in the MMK Nagarjuna's investigation seeks out HOW the darkness is dispelled.... does it meet with the light? But how could it, where the lamp is there is no darkness! etc.
This contradiction arises as a result of the beginning of an ultimate search. Conventionally, we can say that the lamp dispels the darkness and there is a conventional reason for that. What about that reason, does it too have a reason? Yes. and so on until the answer is I don't know why that is, but we know that in fact it is.

Namdrol wrote:I am not saying that Gorampa is better than you, for on this score, indeed he is not.


you are no better than either of us low-down beings who cannot refrain from polemics. Declaim all you like but

"I guess you are not understanding Gorampa's point .....Gorampa is saying.... He is not saying .... Thus your statement ....So some would have it....
That is indeed what some people think..... Other people think Candrakirti's view is more nuanced than that....."


It is obvious to all except you that you are in fact debating, dancing on books, offering rejection and proof and the rest.
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Re: Gorampa untenable according to Karmapa

Postby cloudburst » Fri Jan 27, 2012 5:50 am

Namdrol wrote:
cloudburst wrote:To say that Tibetans invented them is misleading.

It is not at all misleading.


we shall agree to disagree. Oh wait.... what's this...? A reason to support your rejection of my stated view...? For some reason I thought you were beyond debate....

Namdrol wrote:There was a difference in opinion among different Madhyamaka scholars about how best to use reasoning to refute opponents and that is the extent of it. The whole controversy hinged solely on Bhavaviveka's criticism of Buddhapalita for not using a fully formed syllogism to refute self-production; with Candra coming to Buddhapalita's defense. End of story.


It's true, the difference between these approaches is razor thin. it was that way in India, and in Tibet. In the view of many Tibetan scholars, there is no difference in the view at all.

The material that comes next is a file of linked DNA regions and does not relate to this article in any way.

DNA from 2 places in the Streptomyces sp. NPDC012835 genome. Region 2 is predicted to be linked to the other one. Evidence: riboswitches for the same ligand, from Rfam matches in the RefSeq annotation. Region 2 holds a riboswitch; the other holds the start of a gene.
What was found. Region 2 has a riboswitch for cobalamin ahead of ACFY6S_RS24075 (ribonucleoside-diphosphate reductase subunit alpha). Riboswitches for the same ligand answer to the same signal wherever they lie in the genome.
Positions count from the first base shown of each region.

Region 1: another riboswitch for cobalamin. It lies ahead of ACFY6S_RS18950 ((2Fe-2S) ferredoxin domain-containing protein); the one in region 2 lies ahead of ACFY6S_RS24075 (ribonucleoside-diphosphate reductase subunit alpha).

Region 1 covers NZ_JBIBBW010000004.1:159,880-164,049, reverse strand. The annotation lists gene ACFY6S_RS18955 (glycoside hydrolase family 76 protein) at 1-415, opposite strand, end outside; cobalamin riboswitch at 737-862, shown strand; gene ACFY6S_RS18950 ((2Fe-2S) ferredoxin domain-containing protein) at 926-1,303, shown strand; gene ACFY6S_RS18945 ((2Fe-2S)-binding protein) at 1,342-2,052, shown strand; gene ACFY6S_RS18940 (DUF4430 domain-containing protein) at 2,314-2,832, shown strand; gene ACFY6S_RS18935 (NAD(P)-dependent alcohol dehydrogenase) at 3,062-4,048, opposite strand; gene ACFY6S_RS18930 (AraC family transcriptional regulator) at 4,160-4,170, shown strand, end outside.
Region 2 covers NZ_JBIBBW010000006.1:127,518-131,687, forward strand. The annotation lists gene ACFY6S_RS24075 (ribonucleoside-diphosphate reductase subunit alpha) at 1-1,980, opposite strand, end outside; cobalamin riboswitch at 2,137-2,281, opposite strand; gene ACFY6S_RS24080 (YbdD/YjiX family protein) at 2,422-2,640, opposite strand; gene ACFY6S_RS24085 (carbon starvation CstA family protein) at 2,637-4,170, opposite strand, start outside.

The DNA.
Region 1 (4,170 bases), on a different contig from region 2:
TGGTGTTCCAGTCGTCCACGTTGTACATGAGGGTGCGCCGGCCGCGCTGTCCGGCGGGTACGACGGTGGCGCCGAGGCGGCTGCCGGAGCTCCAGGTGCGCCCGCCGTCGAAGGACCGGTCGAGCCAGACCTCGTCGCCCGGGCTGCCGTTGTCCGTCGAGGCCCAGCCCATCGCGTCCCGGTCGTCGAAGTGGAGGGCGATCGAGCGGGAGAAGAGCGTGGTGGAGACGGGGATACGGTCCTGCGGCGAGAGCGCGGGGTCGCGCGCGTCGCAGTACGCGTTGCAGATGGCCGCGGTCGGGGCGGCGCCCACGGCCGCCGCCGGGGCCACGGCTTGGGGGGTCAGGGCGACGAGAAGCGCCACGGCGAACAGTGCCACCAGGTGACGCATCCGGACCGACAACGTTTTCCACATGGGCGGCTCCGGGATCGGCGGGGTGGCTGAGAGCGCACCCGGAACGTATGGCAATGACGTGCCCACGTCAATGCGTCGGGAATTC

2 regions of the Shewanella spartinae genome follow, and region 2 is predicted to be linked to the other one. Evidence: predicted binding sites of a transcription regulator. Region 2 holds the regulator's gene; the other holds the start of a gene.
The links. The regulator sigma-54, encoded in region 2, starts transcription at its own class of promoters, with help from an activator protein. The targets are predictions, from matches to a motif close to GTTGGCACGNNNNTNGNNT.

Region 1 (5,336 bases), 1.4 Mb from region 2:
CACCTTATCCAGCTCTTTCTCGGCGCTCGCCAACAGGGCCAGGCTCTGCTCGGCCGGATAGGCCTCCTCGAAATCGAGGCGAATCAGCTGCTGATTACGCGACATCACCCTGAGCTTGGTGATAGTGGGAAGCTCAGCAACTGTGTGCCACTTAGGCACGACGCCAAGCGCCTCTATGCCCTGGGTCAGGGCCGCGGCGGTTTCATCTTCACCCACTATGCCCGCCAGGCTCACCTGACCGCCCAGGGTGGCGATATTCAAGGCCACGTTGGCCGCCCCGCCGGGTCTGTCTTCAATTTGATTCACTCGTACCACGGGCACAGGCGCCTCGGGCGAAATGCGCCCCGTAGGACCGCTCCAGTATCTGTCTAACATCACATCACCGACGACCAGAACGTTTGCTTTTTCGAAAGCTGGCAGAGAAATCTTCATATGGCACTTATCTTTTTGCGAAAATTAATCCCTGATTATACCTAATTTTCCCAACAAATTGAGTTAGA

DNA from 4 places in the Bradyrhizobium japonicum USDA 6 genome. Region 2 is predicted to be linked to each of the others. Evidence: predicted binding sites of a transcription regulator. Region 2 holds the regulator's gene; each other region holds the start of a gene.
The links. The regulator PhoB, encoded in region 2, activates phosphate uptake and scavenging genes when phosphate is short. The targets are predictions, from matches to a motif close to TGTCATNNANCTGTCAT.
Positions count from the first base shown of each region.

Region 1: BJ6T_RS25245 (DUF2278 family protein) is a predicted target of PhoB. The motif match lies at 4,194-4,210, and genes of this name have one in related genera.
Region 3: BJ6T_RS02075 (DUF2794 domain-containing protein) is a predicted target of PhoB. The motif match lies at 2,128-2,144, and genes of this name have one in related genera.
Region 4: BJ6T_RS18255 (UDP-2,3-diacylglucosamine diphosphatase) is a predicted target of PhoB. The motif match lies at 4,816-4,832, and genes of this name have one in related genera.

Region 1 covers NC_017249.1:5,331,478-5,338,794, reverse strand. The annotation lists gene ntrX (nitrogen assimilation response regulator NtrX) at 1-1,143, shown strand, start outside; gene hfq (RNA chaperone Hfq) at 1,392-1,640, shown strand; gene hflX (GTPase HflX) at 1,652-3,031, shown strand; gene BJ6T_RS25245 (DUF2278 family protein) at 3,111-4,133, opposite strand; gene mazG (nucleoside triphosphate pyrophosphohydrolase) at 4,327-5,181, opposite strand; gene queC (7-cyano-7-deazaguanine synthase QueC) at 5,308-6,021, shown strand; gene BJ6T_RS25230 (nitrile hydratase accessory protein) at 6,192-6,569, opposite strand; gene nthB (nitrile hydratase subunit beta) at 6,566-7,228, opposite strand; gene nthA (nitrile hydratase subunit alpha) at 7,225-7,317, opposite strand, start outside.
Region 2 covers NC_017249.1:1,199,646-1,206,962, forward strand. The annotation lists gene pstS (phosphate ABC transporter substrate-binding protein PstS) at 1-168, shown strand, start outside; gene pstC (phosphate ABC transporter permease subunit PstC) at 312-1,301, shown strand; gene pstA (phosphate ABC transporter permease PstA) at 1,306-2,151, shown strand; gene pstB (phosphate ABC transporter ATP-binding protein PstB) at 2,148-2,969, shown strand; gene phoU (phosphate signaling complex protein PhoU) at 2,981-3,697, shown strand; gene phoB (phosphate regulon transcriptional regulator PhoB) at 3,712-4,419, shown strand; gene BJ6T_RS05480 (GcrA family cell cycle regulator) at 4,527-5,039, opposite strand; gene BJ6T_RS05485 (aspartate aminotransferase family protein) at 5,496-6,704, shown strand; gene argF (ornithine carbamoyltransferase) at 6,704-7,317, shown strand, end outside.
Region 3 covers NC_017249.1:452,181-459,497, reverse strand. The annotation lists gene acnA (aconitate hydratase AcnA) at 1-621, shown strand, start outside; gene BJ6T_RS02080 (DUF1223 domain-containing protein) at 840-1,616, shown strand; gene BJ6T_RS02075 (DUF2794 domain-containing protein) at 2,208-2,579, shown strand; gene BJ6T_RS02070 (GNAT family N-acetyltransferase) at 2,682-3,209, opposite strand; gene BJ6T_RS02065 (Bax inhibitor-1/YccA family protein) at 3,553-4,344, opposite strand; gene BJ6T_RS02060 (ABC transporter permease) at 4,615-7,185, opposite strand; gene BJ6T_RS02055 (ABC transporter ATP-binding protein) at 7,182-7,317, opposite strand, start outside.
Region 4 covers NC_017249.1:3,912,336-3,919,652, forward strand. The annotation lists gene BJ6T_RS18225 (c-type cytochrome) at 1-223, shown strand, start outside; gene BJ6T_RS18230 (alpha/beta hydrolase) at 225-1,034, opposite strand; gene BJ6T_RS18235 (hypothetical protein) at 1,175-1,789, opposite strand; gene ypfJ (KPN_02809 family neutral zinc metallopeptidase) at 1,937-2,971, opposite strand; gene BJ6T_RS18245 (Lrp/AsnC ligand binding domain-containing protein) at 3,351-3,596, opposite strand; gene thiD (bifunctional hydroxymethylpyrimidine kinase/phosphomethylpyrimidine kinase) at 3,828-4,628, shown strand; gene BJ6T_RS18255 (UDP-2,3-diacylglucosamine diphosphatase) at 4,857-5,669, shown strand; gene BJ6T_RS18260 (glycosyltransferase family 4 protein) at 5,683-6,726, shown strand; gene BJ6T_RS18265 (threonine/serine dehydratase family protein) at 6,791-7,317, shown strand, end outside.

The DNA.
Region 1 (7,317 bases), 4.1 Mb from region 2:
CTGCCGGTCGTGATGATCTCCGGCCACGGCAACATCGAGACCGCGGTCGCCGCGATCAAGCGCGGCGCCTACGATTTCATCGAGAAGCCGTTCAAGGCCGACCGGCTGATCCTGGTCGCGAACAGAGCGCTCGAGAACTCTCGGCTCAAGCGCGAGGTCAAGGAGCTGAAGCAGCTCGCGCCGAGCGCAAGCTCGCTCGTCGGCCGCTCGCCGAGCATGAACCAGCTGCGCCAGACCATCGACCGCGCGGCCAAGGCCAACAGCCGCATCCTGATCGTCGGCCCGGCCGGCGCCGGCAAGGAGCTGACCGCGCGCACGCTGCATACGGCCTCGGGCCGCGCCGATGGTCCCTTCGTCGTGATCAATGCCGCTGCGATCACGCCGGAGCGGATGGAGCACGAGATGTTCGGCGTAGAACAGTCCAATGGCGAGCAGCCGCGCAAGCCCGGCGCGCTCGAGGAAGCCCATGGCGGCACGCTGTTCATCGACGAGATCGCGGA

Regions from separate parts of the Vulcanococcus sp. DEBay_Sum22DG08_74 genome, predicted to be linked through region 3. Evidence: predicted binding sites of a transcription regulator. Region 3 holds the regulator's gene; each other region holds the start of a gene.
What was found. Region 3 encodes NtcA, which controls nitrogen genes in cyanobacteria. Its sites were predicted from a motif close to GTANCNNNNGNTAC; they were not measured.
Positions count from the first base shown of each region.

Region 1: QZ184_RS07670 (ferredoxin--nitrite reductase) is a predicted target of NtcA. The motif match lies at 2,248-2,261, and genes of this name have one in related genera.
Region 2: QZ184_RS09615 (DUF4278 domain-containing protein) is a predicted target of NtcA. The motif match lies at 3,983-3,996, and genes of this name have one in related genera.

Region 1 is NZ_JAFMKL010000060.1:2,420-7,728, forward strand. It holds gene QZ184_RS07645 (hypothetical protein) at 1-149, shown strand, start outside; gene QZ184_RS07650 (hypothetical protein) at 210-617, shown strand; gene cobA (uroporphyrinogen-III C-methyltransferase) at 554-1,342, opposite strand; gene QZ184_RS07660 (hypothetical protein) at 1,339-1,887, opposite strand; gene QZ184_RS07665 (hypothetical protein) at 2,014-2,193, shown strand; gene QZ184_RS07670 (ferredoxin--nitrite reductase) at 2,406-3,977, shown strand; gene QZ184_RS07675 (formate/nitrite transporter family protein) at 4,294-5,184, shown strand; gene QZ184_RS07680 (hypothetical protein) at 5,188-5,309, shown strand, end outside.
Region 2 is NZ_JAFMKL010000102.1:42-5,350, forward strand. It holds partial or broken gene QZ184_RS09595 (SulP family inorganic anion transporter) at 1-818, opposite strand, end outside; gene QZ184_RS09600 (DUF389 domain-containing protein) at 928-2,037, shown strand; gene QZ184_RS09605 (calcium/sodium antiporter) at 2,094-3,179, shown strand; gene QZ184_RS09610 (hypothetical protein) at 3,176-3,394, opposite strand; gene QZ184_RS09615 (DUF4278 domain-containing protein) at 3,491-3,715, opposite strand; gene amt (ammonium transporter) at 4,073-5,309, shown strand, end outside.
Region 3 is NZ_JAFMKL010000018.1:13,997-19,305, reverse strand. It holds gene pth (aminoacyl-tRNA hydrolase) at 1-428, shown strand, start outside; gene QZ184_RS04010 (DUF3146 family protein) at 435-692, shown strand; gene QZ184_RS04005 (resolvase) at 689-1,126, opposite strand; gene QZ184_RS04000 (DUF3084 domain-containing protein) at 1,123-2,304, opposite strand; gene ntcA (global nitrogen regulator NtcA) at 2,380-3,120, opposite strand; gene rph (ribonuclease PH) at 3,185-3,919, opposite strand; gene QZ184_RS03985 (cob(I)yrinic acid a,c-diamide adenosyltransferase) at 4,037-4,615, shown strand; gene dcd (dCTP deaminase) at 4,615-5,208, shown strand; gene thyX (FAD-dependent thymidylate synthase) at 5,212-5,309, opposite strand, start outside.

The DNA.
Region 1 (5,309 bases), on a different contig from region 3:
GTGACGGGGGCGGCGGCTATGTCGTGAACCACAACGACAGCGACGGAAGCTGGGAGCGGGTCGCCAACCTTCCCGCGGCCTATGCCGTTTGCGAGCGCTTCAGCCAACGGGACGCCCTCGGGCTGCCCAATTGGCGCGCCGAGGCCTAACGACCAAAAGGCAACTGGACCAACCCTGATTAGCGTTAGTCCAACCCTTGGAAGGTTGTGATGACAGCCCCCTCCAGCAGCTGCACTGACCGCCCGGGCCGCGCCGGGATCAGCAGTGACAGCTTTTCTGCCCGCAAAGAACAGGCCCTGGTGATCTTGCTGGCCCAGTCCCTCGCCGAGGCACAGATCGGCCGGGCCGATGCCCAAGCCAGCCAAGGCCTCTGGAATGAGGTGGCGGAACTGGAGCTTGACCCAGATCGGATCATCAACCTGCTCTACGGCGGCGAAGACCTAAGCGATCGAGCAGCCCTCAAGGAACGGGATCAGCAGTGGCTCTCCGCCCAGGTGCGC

Both Indianscholars had many disciples (Bhavaviveka was apparently very famous indeed).
This is really what a school of thought is, isn't it? A bunch of people distinguished from another group by a distinction in thought?

I agree with you, it was much more pronounced and elaborated in Tibet after Sangphu, but to say that the Tibetans invented these classifications is, well, just not true.

Namdrol wrote:The development of a "Prasanga" school occured at Sangphu because Phyapa and his students were hostile to Candrakirti's texts when they were introduced by Batsap.


Formally, maybe.

Namdrol wrote:Thus, the division between Prasangika and Svatantrika is wholly a Tibetan invention.


Perhaps in terms of a formal self identifying school, ok. The division already existed, as you have effectively admitted above.
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Re: Gorampa untenable according to Karmapa

Postby cloudburst » Fri Jan 27, 2012 6:35 am

Namdrol wrote:
cloudburst wrote:You no longer wish to debate but for some reason you do while complaining about it.


I am not debating. I have no position to lose, or point to score.


You have to make a choice. Do you "find the whole exercise to be one of utter futility" and "no longer wish to participate in these kinds of discussions?" If so, I feel sorry for you, because you cannot seem to help yourself. If you are not actually debating and do not feel its so futile, perhaps having no position on whether it is futile, no point to score, then no need to keep saying all these wearying things. One gets the impression that you are so tired. Just debate away as you always have.

you represent many positions that all can see, for example it is clearly your position that it is better to rely on the Indian masters than get caught up in later Tibetan polemics. You seem to believe that we should learn Tibetan.You seem to defend the idea that things appear and function, though they are empty, etc etc etc etc

or did you mean "position" or position , perhaps? Maybe you mean ;) position ;)
like, in some kind of specialized sense? If so, please feel free just to say so.

Namdrol wrote: I am not discussing my own POV.

Whose POV are you discussing? It's not Gorampas.... It's not mine... It's not Chandrakirti's.....
Is it the POV of no POV, even though it evinces clear and consistent views? Are you claiming that it is not a POV but in fact "the truth?" I thought you might be, for a moment there.
Or are you not claiming anything in claiming that you are not discussing what you are discussing?